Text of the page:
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Re: [Xen-devel] [v5][PATCH 03/10] xen:x86: define a new hypercall to get RMRR mappings

>>> On 03.09.14 at 03:45, <tiejun.chen@xxxxxxxxx> wrote:
> On 2014/9/2 21:15, Jan Beulich wrote:
>>>>> On 02.09.14 at 13:10, <tiejun.chen@xxxxxxxxx> wrote:
>>> On 2014/9/2 18:15, Jan Beulich wrote:
>>>>>>> On 02.09.14 at 11:59, <tiejun.chen@xxxxxxxxx> wrote:
>>>>> +    case XENMEM_reserved_device_memory_map:
>>>>> +    {
>>>>> +        struct xen_mem_reserved_device_memory *xmrdm = NULL;
>>>>> +        struct xen_mem_reserved_device_memory_map xmrdmm;
>>>>> +        XEN_GUEST_HANDLE(xen_mem_reserved_device_memory_t) buffer;
>>>>> +        XEN_GUEST_HANDLE_PARAM(xen_mem_reserved_device_memory_t) 
> buffer_param;
>>>>> +        const struct iommu_ops *ops = iommu_get_ops();
>>>>> +        unsigned int nr_entries = 0;
>>>>> +        unsigned int i = 0;
>>>>> +
>>>>> +        xmrdm = ops->get_device_reserved_memory(&nr_entries);
>>> Do we still need this iommu_ops somewhere else?
>> Not this one, but another one (as I had described further down).
>>>>> +        if ( !nr_entries )
>>> Do we still need this 'nr_entries' here?
>> Doesn't look like so. But it's you coding this up - you ought to clearly
>> see what is needed and what not.
> I mean we need to get 'nr_entries' before any real operations since if 
> that is zero, any following operations are pointless. And even that is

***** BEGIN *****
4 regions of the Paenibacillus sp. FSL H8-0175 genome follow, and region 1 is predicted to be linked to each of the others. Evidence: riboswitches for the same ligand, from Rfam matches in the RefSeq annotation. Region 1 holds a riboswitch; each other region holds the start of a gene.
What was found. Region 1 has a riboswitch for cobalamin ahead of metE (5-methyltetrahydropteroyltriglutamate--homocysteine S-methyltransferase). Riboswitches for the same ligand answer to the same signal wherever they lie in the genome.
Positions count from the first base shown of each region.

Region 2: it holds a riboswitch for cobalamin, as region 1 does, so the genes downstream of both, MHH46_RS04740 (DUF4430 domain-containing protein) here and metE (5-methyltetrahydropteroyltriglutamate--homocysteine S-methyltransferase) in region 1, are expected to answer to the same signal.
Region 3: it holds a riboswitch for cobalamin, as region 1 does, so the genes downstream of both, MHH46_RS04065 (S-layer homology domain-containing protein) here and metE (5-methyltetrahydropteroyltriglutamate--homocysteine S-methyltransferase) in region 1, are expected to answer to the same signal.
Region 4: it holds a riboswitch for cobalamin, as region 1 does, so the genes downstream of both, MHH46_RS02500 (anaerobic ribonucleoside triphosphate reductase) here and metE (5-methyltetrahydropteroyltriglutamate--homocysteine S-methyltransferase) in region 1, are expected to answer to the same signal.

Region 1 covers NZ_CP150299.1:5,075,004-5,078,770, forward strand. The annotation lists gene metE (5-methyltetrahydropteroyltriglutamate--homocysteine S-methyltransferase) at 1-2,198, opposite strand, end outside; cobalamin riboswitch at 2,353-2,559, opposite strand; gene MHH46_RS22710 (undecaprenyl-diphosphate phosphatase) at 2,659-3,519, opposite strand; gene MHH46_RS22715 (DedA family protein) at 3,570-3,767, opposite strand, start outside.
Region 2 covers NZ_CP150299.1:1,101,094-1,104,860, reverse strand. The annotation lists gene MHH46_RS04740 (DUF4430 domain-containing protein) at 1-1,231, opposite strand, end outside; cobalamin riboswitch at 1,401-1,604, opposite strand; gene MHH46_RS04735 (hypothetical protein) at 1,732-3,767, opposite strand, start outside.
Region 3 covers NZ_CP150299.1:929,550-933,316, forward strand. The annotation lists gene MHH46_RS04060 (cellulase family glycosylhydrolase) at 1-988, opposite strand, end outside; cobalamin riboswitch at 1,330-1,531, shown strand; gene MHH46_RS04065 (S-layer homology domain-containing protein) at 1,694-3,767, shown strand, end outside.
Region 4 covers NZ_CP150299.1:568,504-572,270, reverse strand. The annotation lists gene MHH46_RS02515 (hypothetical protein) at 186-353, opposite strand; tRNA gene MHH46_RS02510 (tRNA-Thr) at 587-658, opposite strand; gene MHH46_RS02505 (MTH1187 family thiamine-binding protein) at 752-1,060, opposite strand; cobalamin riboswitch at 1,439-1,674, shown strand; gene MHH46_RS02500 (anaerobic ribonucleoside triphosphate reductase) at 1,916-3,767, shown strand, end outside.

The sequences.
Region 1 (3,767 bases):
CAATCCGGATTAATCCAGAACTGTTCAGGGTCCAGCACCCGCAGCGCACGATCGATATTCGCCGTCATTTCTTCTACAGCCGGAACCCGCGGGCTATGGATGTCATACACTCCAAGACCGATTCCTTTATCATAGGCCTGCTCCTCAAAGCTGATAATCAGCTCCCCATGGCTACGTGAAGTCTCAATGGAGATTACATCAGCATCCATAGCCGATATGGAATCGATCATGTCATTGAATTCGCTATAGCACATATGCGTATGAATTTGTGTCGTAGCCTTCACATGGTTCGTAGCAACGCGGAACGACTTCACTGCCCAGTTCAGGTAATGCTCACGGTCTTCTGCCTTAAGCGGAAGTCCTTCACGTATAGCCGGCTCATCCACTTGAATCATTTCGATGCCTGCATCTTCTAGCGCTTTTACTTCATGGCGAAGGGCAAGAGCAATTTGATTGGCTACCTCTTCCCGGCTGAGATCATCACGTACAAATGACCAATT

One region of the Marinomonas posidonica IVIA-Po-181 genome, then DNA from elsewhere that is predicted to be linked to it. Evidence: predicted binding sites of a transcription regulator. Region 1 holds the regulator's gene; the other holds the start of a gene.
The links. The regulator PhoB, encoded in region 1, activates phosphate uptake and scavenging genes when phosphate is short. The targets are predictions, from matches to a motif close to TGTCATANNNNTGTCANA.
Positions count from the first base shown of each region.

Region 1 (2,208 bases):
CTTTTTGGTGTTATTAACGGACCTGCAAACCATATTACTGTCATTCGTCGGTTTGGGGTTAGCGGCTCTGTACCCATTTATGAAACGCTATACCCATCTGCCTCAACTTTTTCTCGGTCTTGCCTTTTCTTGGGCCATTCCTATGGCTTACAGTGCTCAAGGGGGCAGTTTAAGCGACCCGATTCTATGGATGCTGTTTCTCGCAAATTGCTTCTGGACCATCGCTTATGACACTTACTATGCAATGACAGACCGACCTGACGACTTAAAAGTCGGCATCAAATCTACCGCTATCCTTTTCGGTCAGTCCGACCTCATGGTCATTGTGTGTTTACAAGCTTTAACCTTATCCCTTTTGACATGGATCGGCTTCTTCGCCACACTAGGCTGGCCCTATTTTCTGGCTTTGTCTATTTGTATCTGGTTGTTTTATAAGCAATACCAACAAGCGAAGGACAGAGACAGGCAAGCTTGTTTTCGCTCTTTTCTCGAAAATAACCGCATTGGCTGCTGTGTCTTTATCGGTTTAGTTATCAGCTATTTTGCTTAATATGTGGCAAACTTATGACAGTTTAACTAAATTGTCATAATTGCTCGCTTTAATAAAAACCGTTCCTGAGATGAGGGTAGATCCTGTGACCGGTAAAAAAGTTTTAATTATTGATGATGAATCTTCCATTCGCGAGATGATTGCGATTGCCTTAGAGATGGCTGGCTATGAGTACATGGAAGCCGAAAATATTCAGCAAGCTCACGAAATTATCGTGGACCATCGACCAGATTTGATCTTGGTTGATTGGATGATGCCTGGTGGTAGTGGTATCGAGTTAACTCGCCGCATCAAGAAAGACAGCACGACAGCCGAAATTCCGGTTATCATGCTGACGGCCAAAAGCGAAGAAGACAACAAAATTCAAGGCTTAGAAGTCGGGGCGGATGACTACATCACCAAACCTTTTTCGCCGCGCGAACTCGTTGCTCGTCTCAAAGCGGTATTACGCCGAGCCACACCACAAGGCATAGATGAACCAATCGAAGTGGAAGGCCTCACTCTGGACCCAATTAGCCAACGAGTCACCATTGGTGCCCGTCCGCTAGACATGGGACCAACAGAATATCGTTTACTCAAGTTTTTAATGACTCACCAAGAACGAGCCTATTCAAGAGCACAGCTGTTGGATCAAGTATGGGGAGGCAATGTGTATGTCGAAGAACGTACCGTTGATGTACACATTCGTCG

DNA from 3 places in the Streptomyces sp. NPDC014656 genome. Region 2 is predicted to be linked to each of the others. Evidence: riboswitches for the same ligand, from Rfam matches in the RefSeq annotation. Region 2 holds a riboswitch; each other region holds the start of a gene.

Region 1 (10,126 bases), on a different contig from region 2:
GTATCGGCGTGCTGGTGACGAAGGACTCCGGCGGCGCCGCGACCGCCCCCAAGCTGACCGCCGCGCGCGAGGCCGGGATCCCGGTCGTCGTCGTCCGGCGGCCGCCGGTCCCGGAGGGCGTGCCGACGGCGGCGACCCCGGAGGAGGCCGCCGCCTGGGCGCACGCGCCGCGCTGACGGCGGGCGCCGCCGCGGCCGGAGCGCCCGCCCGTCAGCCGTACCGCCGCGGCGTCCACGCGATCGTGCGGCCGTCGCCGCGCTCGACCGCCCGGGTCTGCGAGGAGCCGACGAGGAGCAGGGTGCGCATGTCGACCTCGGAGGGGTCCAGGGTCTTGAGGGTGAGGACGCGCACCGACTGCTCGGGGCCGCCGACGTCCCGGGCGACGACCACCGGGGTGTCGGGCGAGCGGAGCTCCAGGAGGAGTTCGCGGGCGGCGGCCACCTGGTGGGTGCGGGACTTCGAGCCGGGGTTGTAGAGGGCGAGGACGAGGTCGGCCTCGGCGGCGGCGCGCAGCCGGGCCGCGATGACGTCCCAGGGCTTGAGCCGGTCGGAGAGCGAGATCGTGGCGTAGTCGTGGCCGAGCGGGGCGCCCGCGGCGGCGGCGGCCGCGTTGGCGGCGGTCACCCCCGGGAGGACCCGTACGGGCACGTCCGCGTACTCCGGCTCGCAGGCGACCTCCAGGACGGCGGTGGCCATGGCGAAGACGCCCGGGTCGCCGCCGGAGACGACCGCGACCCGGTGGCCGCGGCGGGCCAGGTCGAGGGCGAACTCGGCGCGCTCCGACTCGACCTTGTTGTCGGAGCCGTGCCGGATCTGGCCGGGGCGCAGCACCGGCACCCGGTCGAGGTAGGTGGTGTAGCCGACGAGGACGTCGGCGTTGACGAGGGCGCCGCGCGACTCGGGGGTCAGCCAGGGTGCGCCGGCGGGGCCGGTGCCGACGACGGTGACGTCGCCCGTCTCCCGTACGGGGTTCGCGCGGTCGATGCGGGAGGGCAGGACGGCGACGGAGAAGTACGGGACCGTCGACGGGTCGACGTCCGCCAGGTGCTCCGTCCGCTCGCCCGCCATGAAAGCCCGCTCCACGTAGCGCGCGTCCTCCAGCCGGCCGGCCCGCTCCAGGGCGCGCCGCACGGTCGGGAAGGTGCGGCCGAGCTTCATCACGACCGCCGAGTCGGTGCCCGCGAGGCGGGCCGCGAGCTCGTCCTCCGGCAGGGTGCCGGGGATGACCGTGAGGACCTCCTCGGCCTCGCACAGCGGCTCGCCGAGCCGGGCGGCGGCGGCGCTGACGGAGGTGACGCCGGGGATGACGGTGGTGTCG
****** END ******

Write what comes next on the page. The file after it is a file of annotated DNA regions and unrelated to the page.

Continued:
> nonzero, but actually the user don't know how many buffer should be 
> passed, so often we may need to notify user again at the first time then 
> the user call this again with a appropriate buffer. Right?
> So how do we get this 'nr_entries'? Seems we have to to go VT-D stuff to 
> walk that list or other similar approaches. If so, why we still get 
> those real mapping entries later by accessing VT-D stuff again?
> Shouldn't we figure out a approach we just call one time?

Just go look for other examples of similar operations: There's
absolutely no need to know the number of entries up front. Just
have a way for the callback function to signal its caller that it
can abort the loop and return right away if you really need this.
But I doubt you do, since even when the caller has provided too
little buffer space you still want to tell it how much is needed. And
the necessary counting would still be done in the callback function.


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